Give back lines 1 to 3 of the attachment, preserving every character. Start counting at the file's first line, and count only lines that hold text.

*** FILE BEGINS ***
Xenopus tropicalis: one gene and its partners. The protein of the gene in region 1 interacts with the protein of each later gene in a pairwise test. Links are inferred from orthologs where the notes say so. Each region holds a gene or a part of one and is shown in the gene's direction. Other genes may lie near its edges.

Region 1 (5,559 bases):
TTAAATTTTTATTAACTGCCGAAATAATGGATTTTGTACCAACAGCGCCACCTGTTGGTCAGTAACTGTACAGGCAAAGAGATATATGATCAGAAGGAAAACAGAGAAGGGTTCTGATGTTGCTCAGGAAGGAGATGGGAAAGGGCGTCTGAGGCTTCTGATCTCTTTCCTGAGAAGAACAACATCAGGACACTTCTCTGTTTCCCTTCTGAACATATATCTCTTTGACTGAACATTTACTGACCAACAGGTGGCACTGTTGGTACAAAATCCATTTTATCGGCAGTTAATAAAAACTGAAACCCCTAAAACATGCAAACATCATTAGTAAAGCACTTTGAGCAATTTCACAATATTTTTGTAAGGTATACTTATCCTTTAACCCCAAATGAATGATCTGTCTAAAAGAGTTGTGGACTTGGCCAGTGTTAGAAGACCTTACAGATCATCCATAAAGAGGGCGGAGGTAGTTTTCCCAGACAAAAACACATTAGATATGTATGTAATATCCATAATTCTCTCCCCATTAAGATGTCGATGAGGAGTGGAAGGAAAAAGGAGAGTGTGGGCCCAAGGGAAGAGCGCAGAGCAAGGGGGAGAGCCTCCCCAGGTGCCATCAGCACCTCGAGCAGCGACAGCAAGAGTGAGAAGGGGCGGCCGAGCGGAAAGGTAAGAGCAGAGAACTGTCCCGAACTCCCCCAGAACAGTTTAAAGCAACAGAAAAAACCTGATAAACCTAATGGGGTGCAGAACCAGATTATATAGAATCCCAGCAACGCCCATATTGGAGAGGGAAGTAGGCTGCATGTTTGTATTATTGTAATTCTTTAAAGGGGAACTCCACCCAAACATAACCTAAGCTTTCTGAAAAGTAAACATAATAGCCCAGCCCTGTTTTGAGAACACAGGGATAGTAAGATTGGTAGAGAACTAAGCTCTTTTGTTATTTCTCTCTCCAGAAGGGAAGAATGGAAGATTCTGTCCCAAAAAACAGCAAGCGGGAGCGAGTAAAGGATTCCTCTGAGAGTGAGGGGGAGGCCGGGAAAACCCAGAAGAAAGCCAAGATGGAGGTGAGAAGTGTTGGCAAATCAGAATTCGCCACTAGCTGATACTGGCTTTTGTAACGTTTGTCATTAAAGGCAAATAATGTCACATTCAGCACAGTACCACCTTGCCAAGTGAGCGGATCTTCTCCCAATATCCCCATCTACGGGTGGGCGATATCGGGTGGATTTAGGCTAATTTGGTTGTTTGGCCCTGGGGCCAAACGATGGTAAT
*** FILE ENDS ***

Xenopus tropicalis: one gene and its partners. The protein of the gene in region 1 interacts with the protein of each later gene in a pairwise test. Links are inferred from orthologs where the notes say so. Each region holds a gene or a part of one and is shown in the gene's direction. Other genes may lie near its edges.

Region 1 (5,559 bases):
TTAAATTTTTATTAACTGCCGAAATAATGGATTTTGTACCAACAGCGCCACCTGTTGGTCAGTAACTGTACAGGCAAAGAGATATATGATCAGAAGGAAAACAGAGAAGGGTTCTGATGTTGCTCAGGAAGGAGATGGGAAAGGGCGTCTGAGGCTTCTGATCTCTTTCCTGAGAAGAACAACATCAGGACACTTCTCTGTTTCCCTTCTGAACATATATCTCTTTGACTGAACATTTACTGACCAACAGGTGGCACTGTTGGTACAAAATCCATTTTATCGGCAGTTAATAAAAACTGAAACCCCTAAAACATGCAAACATCATTAGTAAAGCACTTTGAGCAATTTCACAATATTTTTGTAAGGTATACTTATCCTTTAACCCCAAATGAATGATCTGTCTAAAAGAGTTGTGGACTTGGCCAGTGTTAGAAGACCTTACAGATCATCCATAAAGAGGGCGGAGGTAGTTTTCCCAGACAAAAACACATTAGATATGTATGTAATATCCATAATTCTCTCCCCATTAAGATGTCGATGAGGAGTGGAAGGAAAAAGGAGAGTGTGGGCCCAAGGGAAGAGCGCAGAGCAAGGGGGAGAGCCTCCCCAGGTGCCATCAGCACCTCGAGCAGCGACAGCAAGAGTGAGAAGGGGCGGCCGAGCGGAAAGGTAAGAGCAGAGAACTGTCCCGAACTCCCCCAGAACAGTTTAAAGCAACAGAAAAAACCTGATAAACCTAATGGGGTGCAGAACCAGATTATATAGAATCCCAGCAACGCCCATATTGGAGAGGGAAGTAGGCTGCATGTTTGTATTATTGTAATTCTTTAAAGGGGAACTCCACCCAAACATAACCTAAGCTTTCTGAAAAGTAAACATAATAGCCCAGCCCTGTTTTGAGAACACAGGGATAGTAAGATTGGTAGAGAACTAAGCTCTTTTGTTATTTCTCTCTCCAGAAGGGAAGAATGGAAGATTCTGTCCCAAAAAACAGCAAGCGGGAGCGAGTAAAGGATTCCTCTGAGAGTGAGGGGGAGGCCGGGAAAACCCAGAAGAAAGCCAAGATGGAGGTGAGAAGTGTTGGCAAATCAGAATTCGCCACTAGCTGATACTGGCTTTTGTAACGTTTGTCATTAAAGGCAAATAATGTCACATTCAGCACAGTACCACCTTGCCAAGTGAGCGGATCTTCTCCCAATATCCCCATCTACGGGTGGGCGATATCGGGTGGATTTAGGCTAATTTGGTTGTTTGGCCCTGGGGCCAAACGATGGTAAT